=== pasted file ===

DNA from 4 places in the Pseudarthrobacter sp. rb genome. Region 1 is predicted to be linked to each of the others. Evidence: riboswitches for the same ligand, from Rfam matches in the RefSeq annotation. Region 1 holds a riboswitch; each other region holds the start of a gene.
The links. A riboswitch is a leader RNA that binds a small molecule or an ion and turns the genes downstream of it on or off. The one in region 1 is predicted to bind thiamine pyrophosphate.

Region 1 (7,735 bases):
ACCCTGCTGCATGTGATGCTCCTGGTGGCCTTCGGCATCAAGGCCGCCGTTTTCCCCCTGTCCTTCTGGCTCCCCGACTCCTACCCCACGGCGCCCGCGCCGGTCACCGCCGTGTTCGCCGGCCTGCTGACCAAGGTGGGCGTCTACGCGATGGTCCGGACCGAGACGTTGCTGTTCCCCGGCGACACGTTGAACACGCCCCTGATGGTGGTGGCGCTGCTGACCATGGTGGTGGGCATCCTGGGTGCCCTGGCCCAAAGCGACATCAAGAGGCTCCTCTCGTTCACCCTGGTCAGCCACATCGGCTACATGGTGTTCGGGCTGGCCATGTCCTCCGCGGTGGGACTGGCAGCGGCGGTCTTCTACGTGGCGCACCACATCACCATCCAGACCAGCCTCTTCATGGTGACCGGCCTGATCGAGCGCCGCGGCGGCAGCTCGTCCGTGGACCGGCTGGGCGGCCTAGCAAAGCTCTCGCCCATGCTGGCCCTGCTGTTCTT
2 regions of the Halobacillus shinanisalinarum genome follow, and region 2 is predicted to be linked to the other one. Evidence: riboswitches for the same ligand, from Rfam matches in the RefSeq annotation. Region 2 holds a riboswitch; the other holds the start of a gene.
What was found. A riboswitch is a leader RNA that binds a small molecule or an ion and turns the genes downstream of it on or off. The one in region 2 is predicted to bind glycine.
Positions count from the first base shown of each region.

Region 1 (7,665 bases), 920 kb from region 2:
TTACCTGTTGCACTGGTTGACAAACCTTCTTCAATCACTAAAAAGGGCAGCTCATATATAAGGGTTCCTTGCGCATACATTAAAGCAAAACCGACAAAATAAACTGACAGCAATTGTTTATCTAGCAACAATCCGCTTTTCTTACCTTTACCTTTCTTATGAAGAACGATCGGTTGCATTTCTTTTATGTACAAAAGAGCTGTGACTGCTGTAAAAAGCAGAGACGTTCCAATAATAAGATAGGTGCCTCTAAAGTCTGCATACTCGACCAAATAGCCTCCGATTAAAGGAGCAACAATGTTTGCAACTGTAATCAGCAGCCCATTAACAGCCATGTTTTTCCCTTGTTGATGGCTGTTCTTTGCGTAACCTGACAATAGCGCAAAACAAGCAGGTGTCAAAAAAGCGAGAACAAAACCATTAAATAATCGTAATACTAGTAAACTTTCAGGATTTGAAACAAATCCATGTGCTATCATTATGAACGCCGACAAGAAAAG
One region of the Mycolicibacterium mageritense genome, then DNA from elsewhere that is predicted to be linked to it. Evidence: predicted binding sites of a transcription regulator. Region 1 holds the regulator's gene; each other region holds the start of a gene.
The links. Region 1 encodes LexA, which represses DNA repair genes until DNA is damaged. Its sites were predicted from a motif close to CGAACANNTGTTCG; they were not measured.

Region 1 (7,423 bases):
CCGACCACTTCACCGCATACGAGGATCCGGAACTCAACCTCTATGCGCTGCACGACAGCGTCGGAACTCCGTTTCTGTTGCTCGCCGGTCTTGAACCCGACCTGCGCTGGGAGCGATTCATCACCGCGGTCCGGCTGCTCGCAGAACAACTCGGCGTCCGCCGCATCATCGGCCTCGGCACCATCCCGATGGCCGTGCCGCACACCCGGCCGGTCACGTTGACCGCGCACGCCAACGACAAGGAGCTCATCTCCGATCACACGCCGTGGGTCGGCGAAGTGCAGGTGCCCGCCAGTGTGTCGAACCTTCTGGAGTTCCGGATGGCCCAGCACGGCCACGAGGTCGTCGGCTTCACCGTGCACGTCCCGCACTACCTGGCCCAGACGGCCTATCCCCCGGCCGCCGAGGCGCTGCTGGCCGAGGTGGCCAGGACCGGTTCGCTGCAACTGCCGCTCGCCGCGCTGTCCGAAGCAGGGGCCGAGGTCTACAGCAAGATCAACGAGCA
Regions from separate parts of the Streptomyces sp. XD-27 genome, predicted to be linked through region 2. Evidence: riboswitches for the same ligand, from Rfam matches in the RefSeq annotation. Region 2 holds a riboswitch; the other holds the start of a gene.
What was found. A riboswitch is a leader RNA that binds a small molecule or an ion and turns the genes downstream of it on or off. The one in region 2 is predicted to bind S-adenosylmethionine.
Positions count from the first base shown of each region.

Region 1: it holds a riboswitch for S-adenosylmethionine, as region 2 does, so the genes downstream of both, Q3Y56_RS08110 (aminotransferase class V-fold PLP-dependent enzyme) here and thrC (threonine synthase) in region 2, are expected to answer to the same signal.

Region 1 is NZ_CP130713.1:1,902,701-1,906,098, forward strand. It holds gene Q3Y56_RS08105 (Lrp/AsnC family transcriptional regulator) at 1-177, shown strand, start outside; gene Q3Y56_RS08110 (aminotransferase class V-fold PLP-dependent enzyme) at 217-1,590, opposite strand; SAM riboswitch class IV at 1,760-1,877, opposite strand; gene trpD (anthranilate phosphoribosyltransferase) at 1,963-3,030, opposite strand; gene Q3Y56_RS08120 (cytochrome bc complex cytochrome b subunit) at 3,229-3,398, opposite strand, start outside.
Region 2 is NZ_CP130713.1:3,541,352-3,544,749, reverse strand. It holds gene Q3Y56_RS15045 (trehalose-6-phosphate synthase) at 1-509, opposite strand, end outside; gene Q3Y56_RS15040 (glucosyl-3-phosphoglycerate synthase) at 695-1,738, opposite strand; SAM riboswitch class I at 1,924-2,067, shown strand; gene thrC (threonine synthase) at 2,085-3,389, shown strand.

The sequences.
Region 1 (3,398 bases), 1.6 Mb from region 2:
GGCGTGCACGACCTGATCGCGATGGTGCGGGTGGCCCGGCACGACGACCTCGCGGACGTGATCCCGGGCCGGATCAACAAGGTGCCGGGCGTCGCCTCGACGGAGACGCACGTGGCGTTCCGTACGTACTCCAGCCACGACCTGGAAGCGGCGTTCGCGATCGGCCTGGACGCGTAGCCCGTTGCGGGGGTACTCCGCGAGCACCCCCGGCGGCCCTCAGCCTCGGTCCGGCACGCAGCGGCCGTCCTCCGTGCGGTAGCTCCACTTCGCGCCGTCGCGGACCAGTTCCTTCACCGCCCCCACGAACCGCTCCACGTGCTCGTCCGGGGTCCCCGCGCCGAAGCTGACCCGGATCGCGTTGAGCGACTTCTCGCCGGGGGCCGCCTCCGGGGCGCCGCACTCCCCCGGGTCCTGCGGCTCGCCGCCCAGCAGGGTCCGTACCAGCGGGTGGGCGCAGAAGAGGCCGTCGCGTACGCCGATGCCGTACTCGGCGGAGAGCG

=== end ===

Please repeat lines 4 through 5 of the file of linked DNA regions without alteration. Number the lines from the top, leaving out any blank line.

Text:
ACCCTGCTGCATGTGATGCTCCTGGTGGCCTTCGGCATCAAGGCCGCCGTTTTCCCCCTGTCCTTCTGGCTCCCCGACTCCTACCCCACGGCGCCCGCGCCGGTCACCGCCGTGTTCGCCGGCCTGCTGACCAAGGTGGGCGTCTACGCGATGGTCCGGACCGAGACGTTGCTGTTCCCCGGCGACACGTTGAACACGCCCCTGATGGTGGTGGCGCTGCTGACCATGGTGGTGGGCATCCTGGGTGCCCTGGCCCAAAGCGACATCAAGAGGCTCCTCTCGTTCACCCTGGTCAGCCACATCGGCTACATGGTGTTCGGGCTGGCCATGTCCTCCGCGGTGGGACTGGCAGCGGCGGTCTTCTACGTGGCGCACCACATCACCATCCAGACCAGCCTCTTCATGGTGACCGGCCTGATCGAGCGCCGCGGCGGCAGCTCGTCCGTGGACCGGCTGGGCGGCCTAGCAAAGCTCTCGCCCATGCTGGCCCTGCTGTTCTT
2 regions of the Halobacillus shinanisalinarum genome follow, and region 2 is predicted to be linked to the other one. Evidence: riboswitches for the same ligand, from Rfam matches in the RefSeq annotation. Region 2 holds a riboswitch; the other holds the start of a gene.